Copenhagen to get artificial island and harbour tunnel in ambitious 50-year plan

A major new infrastructure and housing project, which will see a substantial increase to Copenhagen's land area, was announced on Friday.

Copenhagen to get artificial island and harbour tunnel in ambitious 50-year plan
Photo: Nikolai Linares/Ritzau Scanpix

Prime Minister Lars Løkke Rasmussen, along with two ministers and Copenhagen's lord mayor Frank Jensen, announced the ambitious development plan at a press conference on Friday morning.

The spectacular centrepiece of the plan is the construction of an artificial island which would be built on the end of Refshaleøen, itself an extension at the northern point of Amager, an island district within the city.

“There will be an island able to accommodate 35,000 residents with the corresponding number of jobs,” Rasmussen said.

Up to 20,000 new homes are planned for construction in both Refshaleøen and the new district, which will be named Lynetteholmen.

The first new homes will be built by 2035, while Lynetteholmen itself will not be complete until 2070.

“This is a historic event, not just for Copenhagen but for all of Denmark,” business minister Rasmus Jarlov told broadcaster DR following the announcement.

Copenhagen lord mayor Jensen said the ambition was to build one in four of the new homes as affordable housing.

The island itself will be constructed using surplus material from other construction projects in the city, according to the plan.

Meanwhile, a new tunnel under the harbour and a ring road to the east of the city will be constructed as infrastructure is developed, while measures will also be taken to improve the environmental impact of the urban area.

A proposed new metro line connecting the new district with the rest of Copenhagen would be financed by the sale of land on the newly-reclaimed ground, Minister of Transport Ole Birk Olesen said.

“We are getting a free island and will be able to subsequently sell the land. It is this sale which will finance (the metro line),” Olesen said.

Funding will also be gleaned from the use of the various new transport links.

Rasmussen said that the overall cost of the project was estimated at 20 billion kroner (2.7 billion euros), but stressed that “this cannot be stated precisely”.

The project will not draw funding from taxes, according to the plan.

The government and Copenhagen Municipality have agreed in principle on the project, which must next receive the backing of a parliamentary majority and the support of the municipality’s citizens’ committee (Københavns Borgerrepræsentation), DR reports.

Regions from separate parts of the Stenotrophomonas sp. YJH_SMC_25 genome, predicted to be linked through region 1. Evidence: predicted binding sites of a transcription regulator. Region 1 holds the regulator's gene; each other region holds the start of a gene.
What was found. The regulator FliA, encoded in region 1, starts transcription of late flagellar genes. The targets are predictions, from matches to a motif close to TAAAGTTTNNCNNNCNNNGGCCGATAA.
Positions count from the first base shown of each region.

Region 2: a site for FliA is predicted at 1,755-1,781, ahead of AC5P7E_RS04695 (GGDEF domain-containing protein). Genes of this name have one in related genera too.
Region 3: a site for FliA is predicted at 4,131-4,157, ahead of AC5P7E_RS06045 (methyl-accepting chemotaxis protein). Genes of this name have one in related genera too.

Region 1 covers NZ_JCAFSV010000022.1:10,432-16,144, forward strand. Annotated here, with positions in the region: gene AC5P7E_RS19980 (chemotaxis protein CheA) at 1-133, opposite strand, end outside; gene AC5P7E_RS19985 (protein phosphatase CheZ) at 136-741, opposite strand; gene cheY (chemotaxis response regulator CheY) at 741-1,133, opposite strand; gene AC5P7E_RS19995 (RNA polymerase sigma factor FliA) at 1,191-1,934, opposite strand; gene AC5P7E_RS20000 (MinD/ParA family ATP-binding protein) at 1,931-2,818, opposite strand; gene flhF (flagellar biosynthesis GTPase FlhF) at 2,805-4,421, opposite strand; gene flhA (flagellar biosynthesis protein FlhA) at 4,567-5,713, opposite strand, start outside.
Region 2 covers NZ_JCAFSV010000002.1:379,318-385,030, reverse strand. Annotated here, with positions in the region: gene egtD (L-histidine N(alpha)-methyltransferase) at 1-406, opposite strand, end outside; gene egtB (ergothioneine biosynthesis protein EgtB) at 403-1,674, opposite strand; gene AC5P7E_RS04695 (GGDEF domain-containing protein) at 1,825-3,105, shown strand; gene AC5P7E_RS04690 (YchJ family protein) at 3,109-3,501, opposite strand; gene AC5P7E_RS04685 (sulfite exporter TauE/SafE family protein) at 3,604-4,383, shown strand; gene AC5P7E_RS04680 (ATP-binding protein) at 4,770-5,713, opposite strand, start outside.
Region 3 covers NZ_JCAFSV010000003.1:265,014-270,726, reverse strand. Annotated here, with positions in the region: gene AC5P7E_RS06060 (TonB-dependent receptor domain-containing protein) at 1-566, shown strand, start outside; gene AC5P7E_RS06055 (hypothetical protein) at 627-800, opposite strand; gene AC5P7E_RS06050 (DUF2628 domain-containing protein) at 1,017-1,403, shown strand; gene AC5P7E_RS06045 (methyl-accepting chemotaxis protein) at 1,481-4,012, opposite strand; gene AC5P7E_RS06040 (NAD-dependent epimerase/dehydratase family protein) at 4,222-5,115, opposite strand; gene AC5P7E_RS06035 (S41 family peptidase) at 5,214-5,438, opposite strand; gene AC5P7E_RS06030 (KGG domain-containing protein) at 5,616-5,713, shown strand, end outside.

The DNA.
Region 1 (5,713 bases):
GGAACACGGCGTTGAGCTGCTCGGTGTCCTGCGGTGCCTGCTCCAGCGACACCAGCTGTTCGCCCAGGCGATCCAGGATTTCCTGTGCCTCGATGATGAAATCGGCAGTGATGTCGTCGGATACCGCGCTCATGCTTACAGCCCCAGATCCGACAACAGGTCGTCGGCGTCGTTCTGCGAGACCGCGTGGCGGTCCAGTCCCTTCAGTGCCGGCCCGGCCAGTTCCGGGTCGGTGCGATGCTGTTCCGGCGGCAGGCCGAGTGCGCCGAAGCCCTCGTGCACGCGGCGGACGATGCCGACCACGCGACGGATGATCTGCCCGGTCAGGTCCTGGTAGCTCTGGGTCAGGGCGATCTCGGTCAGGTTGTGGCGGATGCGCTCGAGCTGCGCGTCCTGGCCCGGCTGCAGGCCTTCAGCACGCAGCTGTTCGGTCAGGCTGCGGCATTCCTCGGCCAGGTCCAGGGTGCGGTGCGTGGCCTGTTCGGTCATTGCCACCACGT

Neighbouring municipality Frederiksberg, a co-owner of the Metro, must also agree to the plan.

Should those approvals be secured, viability studies will be conducted into the construction of the Lynetteholmen island – a process which is expected to take two years. Similar preliminary studies into the ring road and Metro projects will also take place.

Construction of Lynetteholmen could begin in 2021 and continue well into the second half of this century, with estimated completion in 2070. 

READ ALSO: Denmark's 'sustainable island' to scrap plastic bags


Copenhagen to miss 2025 zero emissions target

Copenhagen will not reach its longstanding target of becoming CO2 emissions neutral by 2025.

Cyclists on Copenhagen's
Cyclists on Copenhagen's "Lille Langebro" bridge. The Danish capital has admitted to errors in emissions calculations and says it won't be climate neutral in 2025, a long-standing target. Photo by Febiyan on Unsplash

A city councillor told newspaper Jyllands-Posten that the city, which has long stated its aim of becoming the world’s first CO2-neutral capital, would not meet that target as scheduled.

“I won’t need to stand there in 2025 and say ‘hurrah, we’re CO2 neutral’, because I know that CO2 will still be emitted (then),” elected representative Ninna Hedeager Olsen of the Copenhagen Municipality environment section told Jyllands-Posten.

Tourist board Visit Denmark has previously used the emissions goal to market the city, while Prime Minister Mette Frederiksen named the target during the C40 climate summit when it was hosted by Copenhagen in 2019.

But the municipality has included wind energy produced in other municipalities in its calculations on energy sustainability, according to the newspaper report.

This means it effectively still emits CO2 overall.

The company which supplies energy to the city, Hofor, has erected windmills in a number of municipalities outside of Copenhagen. But the electricity produced by these windmills has been used in calculations of CO2 emissions in both Copenhagen and in the municipalities in which the windmills are actually located.

The replication of the energy production in data for different locations can “rightly” be said to be “cheating the scales”, according to Hedeager Olsen.

But that is not the only problem in calculations of the city’s emissions, she also admitted.

“There are loads of things that haven’t been counted,” she said.

The goal to become climate neutral by 2025 was first set by the city in 2012 in a climate plan adopted by the city government.

Copenhagen was the following year awarded the Cities Climate Leadership award for the plan.